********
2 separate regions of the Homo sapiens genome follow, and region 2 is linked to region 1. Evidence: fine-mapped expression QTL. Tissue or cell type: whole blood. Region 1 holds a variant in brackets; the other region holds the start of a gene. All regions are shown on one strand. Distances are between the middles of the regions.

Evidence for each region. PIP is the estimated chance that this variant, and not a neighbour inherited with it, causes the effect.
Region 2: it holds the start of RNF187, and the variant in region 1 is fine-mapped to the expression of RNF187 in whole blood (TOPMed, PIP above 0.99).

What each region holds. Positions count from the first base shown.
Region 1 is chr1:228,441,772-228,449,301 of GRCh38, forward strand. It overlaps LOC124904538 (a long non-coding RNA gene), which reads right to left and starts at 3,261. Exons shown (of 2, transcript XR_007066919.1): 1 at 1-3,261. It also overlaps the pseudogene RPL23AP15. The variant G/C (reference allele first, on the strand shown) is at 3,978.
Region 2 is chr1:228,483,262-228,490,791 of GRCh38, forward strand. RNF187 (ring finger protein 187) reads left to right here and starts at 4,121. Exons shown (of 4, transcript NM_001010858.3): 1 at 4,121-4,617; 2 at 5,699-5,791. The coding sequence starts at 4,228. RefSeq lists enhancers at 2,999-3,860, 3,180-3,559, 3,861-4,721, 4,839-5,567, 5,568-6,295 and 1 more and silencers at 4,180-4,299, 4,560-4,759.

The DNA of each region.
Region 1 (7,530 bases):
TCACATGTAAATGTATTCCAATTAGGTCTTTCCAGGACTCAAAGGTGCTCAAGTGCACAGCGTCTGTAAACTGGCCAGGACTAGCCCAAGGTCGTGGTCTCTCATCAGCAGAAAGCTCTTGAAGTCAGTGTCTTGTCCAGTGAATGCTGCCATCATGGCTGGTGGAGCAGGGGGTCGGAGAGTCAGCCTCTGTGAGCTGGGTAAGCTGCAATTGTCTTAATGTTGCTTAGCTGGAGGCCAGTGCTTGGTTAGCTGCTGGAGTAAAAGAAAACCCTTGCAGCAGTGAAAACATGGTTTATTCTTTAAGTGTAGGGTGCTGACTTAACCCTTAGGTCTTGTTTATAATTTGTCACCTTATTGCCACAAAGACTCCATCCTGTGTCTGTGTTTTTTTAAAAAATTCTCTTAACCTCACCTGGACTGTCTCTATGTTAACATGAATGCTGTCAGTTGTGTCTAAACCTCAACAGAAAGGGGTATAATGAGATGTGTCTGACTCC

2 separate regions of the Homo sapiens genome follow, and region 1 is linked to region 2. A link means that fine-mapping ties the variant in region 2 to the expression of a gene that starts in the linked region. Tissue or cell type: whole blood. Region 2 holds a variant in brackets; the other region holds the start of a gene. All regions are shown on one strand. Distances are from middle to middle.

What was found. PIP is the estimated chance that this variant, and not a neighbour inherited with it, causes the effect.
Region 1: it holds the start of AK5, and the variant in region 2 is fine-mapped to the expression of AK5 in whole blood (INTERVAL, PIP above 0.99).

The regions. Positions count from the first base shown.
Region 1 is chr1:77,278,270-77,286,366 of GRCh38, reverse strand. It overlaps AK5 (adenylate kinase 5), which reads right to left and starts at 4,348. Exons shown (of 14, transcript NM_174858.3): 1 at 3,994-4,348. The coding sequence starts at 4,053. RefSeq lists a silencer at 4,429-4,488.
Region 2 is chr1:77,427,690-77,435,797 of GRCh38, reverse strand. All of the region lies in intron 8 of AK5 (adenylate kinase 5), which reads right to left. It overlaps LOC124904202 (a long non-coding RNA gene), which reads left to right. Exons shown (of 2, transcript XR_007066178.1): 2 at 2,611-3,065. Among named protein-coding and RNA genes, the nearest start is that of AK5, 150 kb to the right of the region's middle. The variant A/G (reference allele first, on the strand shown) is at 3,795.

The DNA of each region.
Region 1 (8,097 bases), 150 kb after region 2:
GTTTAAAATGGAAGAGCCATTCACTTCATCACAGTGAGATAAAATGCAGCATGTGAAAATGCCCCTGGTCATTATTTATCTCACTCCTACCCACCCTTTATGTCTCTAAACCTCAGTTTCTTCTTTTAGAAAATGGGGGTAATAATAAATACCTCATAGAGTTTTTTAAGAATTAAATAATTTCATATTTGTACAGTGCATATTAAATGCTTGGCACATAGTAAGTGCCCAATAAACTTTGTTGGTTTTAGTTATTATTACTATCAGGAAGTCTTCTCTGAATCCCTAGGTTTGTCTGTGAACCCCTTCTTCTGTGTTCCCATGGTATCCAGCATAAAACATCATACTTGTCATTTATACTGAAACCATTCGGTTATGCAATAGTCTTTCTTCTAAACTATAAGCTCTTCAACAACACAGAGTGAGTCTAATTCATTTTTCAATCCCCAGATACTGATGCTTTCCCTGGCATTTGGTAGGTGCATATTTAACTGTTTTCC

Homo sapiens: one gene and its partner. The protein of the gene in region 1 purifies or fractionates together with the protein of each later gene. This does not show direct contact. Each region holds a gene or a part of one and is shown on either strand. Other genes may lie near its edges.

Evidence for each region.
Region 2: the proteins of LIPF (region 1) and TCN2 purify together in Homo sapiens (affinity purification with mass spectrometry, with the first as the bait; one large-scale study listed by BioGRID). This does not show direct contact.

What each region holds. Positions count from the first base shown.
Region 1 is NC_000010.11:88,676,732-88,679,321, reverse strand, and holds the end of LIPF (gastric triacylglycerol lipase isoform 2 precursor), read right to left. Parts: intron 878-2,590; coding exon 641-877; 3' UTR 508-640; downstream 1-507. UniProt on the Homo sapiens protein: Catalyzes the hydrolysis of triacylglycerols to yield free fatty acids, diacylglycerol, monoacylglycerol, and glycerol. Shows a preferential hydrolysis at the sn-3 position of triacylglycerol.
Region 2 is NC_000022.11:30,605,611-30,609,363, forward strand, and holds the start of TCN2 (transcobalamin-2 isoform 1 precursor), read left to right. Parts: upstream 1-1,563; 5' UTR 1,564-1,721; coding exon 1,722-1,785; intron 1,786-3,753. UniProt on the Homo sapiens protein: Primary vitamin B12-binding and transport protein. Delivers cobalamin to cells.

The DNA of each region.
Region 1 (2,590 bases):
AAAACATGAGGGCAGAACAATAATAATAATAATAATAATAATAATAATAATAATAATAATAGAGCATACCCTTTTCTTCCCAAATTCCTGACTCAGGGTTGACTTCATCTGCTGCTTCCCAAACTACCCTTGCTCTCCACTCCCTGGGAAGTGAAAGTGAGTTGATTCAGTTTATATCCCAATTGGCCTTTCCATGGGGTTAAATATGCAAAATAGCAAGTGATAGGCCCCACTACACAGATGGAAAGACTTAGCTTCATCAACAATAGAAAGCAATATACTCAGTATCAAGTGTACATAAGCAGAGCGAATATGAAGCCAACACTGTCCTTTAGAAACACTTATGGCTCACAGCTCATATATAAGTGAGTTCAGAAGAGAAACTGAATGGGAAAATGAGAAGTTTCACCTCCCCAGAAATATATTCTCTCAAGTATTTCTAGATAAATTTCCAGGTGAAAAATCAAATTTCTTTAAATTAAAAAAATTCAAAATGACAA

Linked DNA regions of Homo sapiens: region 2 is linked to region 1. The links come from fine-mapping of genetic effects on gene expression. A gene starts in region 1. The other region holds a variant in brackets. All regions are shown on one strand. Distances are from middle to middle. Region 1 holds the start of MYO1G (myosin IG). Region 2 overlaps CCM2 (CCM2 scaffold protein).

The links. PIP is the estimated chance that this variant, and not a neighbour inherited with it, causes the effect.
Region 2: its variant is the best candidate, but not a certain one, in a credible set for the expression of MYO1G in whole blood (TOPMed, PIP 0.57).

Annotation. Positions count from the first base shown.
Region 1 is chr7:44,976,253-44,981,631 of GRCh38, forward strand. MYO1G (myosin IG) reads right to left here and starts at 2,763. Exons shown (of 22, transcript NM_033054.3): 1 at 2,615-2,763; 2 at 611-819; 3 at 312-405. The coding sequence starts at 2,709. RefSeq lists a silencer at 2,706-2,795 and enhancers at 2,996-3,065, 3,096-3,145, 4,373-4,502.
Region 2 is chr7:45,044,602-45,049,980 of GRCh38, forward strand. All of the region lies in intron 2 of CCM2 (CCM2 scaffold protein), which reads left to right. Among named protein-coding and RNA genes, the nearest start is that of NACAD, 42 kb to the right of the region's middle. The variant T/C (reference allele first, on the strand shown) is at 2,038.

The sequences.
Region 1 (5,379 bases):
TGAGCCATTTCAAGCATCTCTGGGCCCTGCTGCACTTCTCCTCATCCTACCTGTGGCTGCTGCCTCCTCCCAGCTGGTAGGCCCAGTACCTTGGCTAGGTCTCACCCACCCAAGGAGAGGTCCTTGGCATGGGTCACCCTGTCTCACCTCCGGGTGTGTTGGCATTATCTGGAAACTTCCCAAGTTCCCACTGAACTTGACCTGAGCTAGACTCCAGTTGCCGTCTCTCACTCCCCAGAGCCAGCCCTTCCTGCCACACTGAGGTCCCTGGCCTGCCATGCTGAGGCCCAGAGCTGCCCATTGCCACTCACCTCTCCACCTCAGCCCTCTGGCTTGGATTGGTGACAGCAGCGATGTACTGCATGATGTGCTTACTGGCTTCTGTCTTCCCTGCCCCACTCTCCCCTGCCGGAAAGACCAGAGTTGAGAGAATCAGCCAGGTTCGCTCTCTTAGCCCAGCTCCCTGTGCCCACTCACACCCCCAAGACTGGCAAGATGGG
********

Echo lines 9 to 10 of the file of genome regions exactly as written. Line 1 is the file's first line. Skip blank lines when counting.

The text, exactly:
TCACATGTAAATGTATTCCAATTAGGTCTTTCCAGGACTCAAAGGTGCTCAAGTGCACAGCGTCTGTAAACTGGCCAGGACTAGCCCAAGGTCGTGGTCTCTCATCAGCAGAAAGCTCTTGAAGTCAGTGTCTTGTCCAGTGAATGCTGCCATCATGGCTGGTGGAGCAGGGGGTCGGAGAGTCAGCCTCTGTGAGCTGGGTAAGCTGCAATTGTCTTAATGTTGCTTAGCTGGAGGCCAGTGCTTGGTTAGCTGCTGGAGTAAAAGAAAACCCTTGCAGCAGTGAAAACATGGTTTATTCTTTAAGTGTAGGGTGCTGACTTAACCCTTAGGTCTTGTTTATAATTTGTCACCTTATTGCCACAAAGACTCCATCCTGTGTCTGTGTTTTTTTAAAAAATTCTCTTAACCTCACCTGGACTGTCTCTATGTTAACATGAATGCTGTCAGTTGTGTCTAAACCTCAACAGAAAGGGGTATAATGAGATGTGTCTGACTCC

2 separate regions of the Homo sapiens genome follow, and region 1 is linked to region 2. A link means that fine-mapping ties the variant in region 2 to the expression of a gene that starts in the linked region. Tissue or cell type: whole blood. Region 2 holds a variant in brackets; the other region holds the start of a gene. All regions are shown on one strand. Distances are from middle to middle.